courts were intended for the
Palmeira Square Enclosures. No work
towards these plans was ever carried out.
Written in the original deeds to each house was a requirement that the
exterior of the building and its attached railings and doors had to be
painted every three years. This was updated in 1892 to state that
"three coats of best oil paint" in a pale stone colour had to be used.
Observance of this rule lapsed over time until
Hove Council reinforced
it in the 1970s—stating that magnolia paint had to be used.
Other stipulations added at various times included the maximum number
of flats each house could be converted into and a prohibition of
drying laundry where it could be seen from outside. Many houses
have been converted into flats, including numbers 2–5 (in 1919), 7
(1922), 8 (1921), 10 and 11 (1927), 20 (1932) and 30–34
Palmeira Square is the starting point for route 25 to Sussex and
Brighton Universities. Palmeira Mansions are in the background.
Palmeira Square is a key destination for the city's buses: many serve
it en route to other destinations, and the high-frequency route 25
terminates there. The following routes, all operated by the
Hove bus company, stop at Palmeira Square:
1/1A (Mile Oak–Whitehawk)
5/5A/5B (Hangleton–Patcham/University of Sussex)
6 (Downs Park–
Brighton railway station)
20X (Steyning–Old Steine)
25 (Palmeira Square–University of Sussex)
49 (Portslade railway station–East Moulsecoomb)
21/21A (Goldstone Valley/Sussex County Cricket Ground–Open
Coastliner 700 service from
Brighton to Southsea, operated by
Stagecoach South, also serves the square. The nearest railway
station is Hove, 1 mile (1.6 km) to the north.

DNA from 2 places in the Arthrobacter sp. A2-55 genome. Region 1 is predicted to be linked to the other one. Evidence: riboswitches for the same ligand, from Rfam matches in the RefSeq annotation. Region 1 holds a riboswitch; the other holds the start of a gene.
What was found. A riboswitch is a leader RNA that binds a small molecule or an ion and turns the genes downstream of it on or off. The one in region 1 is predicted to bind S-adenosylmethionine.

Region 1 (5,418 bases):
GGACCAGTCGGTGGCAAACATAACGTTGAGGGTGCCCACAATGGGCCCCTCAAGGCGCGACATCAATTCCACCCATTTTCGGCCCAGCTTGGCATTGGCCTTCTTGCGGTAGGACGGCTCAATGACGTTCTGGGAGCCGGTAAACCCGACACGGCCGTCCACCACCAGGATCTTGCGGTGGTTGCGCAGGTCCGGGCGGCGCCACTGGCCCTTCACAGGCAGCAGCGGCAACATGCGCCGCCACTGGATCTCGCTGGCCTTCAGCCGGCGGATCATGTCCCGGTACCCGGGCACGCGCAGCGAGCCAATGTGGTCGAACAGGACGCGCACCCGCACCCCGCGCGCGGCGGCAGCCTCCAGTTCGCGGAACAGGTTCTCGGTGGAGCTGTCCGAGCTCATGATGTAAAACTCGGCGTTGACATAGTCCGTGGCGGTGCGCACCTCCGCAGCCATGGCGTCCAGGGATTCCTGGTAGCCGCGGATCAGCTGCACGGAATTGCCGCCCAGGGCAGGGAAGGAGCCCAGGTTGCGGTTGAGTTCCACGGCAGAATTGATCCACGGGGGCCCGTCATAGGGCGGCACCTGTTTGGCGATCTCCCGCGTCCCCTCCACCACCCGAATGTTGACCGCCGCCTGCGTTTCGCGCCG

Miron Grindea had a flat in number 1 Palmeira
Square during the 1970s. Number 2 was home to Sir Isaac Goldsmid's
daughter in the late 19th century. Lawyer and writer H. S. Cunningham
kcie lived at number 3, and Sir Julian Goldsmid, 3rd Baronet lived
next door at number 4; he died there in 1896. Architect John C.L.
Iredel, a member of the Chichester Diocesan Panel of Architects who
designed the former Emmanuel Church in
Worthing in 1975–76 and
Buxted parish church six years earlier, lived at number 8 and
died there in 1990. On the east side of the square, Henry
d'Avigdor-Goldsmid lived at number 18 during the 1950s. Lord George
Montacute Nevill (son of William Nevill, 1st Marquess of Abergavenny)
and his wife Florence owned number 22; he died there in 1920. Next
door at number 23,
William FitzClarence, 2nd Earl of Munster
William FitzClarence, 2nd Earl of Munster lived
with his wife Wilhelmina Kennedy-Erskine. They were still living there
at the time of their deaths in 1901 and 1906 respectively. Other
residents of the square at various times have included diplomat and
Shane Leslie and Peter Birkett, who designed boats in which
Richard Branson won transatlantic races in 1986 and 1989.
Palmeira Mansions (7–19 pictured) are listed at Grade II.
The east and west sides of
Palmeira Square have been listed separately
at Grade II by English Heritage, and Palmeira Mansions at the north
side of the square has also been listed at this grade under two
separate listings. Grade II status is awarded to "nationally
important" buildings of "special interest". As of February 2001
there were 1,124 such buildings in the city. The east side
(numbers 1–17) and west side (numbers 18–30) were listed
on 10 September 1971. Numbers 7–19 Church Road (Rochester Mansions,
Palmeira Mansions and Palmeira Avenue Mansions) and 21–31 Church
Road (the other sections of Palmeira Avenue Mansions and Palmeira
Mansions) were listed on 4 February 1981. Number 33 Palmeira
Mansions was listed at the higher Grade II* on 18 July 1978; such
buildings are defined as "particularly important [and] of more than
special interest". There were 70 Grade II*-listed buildings in the